This will be in Dojo itself soon, so you will be able too:


  1. var pagetracker = new{ ua: "UA-123456-7" });
  2. pagetracker.trackPageView("/ajaxy-notification");

Secondly, Weston Ruter noted the other problem where Google AdSense and the AJAX Libraries API are using document.write() to inline script tags. In the past John Resig wrote a little wrapper to make document.write to DOM work instead. Weston builds on this work:

My solution, however, has a couple advantages as I see it. First, his solution uses some regular expression hacks to attempt to make the HTML markup well-formed enough for the browser’s XML parser, but as he notes, it is not very robust. Secondly, John’s solution relies on innerHTML which causes it to completely fail in Safari 2 (although this implementation also fails for an unknown reason). I’m trying a different approach. Instead of using innerHTML, this implementation of document.write() parses the string argument of HTML markup into DOM nodes; if the DOM has not been completely loaded yet, it appends these DOM nodes to the document immediately after the requesting script element; otherwise, it appends the parsed nodes to the end of the body.

I’ve incorporated John Resig’s own HTML Parser (via Erik Arvidsson), but I’ve made a couple key modifications to make it play nice with document.write(). I turned HTMLParser into a class with member properties in order to save the end state of the parser after all of the buffer has been processed.

To this class I added a parse(moreHTML) method which allows additional markup to be passed into the parser for handling so that it can continue parsing from where it had finished from the previous buffer. And by removing the last parseEndTag() cleanup call (for document.write() is anything but clean), it then became possible for multiple document.write() calls to be made with arguments consisting of chopped up HTML fragments like just a start tag or end tag, which is exactly what AdSense does and is a common usage of the method.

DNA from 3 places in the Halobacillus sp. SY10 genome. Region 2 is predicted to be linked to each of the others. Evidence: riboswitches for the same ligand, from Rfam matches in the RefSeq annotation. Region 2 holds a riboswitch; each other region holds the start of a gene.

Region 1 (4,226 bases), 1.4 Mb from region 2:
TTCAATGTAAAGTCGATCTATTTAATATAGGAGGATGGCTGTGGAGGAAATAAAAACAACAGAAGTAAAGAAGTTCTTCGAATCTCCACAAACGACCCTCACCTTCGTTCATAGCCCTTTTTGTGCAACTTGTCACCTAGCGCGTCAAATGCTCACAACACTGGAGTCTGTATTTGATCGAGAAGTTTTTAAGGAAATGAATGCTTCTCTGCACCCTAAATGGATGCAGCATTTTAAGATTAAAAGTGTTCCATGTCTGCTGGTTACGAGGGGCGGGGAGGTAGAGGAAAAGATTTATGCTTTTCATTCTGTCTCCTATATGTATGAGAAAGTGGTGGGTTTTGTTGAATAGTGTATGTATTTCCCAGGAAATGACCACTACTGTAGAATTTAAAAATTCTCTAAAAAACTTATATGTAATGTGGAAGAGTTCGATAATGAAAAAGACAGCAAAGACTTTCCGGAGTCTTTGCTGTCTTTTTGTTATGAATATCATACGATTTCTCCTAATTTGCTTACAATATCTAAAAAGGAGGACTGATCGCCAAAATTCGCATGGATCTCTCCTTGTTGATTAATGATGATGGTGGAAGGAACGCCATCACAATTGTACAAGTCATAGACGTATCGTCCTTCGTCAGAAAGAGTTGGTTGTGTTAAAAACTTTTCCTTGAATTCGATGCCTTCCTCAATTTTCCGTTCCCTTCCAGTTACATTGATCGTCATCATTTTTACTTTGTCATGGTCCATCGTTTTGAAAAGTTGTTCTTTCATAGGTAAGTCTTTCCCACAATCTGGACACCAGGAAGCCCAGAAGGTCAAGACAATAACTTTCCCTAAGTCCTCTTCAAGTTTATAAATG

Check out the
full source code.

Posted by Dion Almaer at 7:35 am

4.1 rating from 20 votes


Comments feed TrackBack URI

I still want to know why sites with all the power of Google are still making this so frigging difficult. Is there a reason they can’t just offer savvier users a DOM-based method for accomplishing this, and eliminate the need for elaborate document.write() hacks?

Comment by rdmey — June 6, 2008

I still can’t stand Google’s namespace pollution for Analytics or Maps. Thinking of doing an iFrame for both.

Comment by matanlurey — June 6, 2008

Good solution! I like document.write hacks. I have my solution too. See Press links: Google Adsense ans GoogleMap.

Comment by sirus — June 6, 2008

Weird. Sorry previous link did not work. See:

Comment by raefa — July 1, 2008

Lightweight standalone crossbrowser (even IE 5.5) and multiple scripts batched:
My 0.02$ … for me it does what it was designed for.

Comment by FrankThuerigen — November 10, 2008